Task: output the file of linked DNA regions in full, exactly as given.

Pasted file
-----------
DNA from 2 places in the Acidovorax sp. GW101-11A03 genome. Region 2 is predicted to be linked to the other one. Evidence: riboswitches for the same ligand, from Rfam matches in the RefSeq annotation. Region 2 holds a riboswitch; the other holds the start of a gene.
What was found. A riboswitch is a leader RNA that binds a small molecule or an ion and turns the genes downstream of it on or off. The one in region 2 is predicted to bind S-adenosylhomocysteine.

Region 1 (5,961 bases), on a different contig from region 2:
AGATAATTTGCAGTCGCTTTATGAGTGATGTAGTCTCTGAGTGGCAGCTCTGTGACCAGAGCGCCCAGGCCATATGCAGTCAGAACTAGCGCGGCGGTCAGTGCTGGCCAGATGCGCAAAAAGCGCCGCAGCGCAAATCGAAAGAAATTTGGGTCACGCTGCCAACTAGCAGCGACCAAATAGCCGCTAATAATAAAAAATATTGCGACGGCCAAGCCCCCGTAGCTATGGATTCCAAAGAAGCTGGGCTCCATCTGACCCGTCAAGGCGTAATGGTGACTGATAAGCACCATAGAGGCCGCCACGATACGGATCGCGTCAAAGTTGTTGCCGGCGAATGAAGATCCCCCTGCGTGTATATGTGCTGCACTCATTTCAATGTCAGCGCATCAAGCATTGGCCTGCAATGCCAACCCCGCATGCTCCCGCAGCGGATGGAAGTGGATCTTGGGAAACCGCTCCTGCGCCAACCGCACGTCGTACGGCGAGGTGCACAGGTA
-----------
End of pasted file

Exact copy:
DNA from 2 places in the Acidovorax sp. GW101-11A03 genome. Region 2 is predicted to be linked to the other one. Evidence: riboswitches for the same ligand, from Rfam matches in the RefSeq annotation. Region 2 holds a riboswitch; the other holds the start of a gene.
What was found. A riboswitch is a leader RNA that binds a small molecule or an ion and turns the genes downstream of it on or off. The one in region 2 is predicted to bind S-adenosylhomocysteine.

Region 1 (5,961 bases), on a different contig from region 2:
AGATAATTTGCAGTCGCTTTATGAGTGATGTAGTCTCTGAGTGGCAGCTCTGTGACCAGAGCGCCCAGGCCATATGCAGTCAGAACTAGCGCGGCGGTCAGTGCTGGCCAGATGCGCAAAAAGCGCCGCAGCGCAAATCGAAAGAAATTTGGGTCACGCTGCCAACTAGCAGCGACCAAATAGCCGCTAATAATAAAAAATATTGCGACGGCCAAGCCCCCGTAGCTATGGATTCCAAAGAAGCTGGGCTCCATCTGACCCGTCAAGGCGTAATGGTGACTGATAAGCACCATAGAGGCCGCCACGATACGGATCGCGTCAAAGTTGTTGCCGGCGAATGAAGATCCCCCTGCGTGTATATGTGCTGCACTCATTTCAATGTCAGCGCATCAAGCATTGGCCTGCAATGCCAACCCCGCATGCTCCCGCAGCGGATGGAAGTGGATCTTGGGAAACCGCTCCTGCGCCAACCGCACGTCGTACGGCGAGGTGCACAGGTA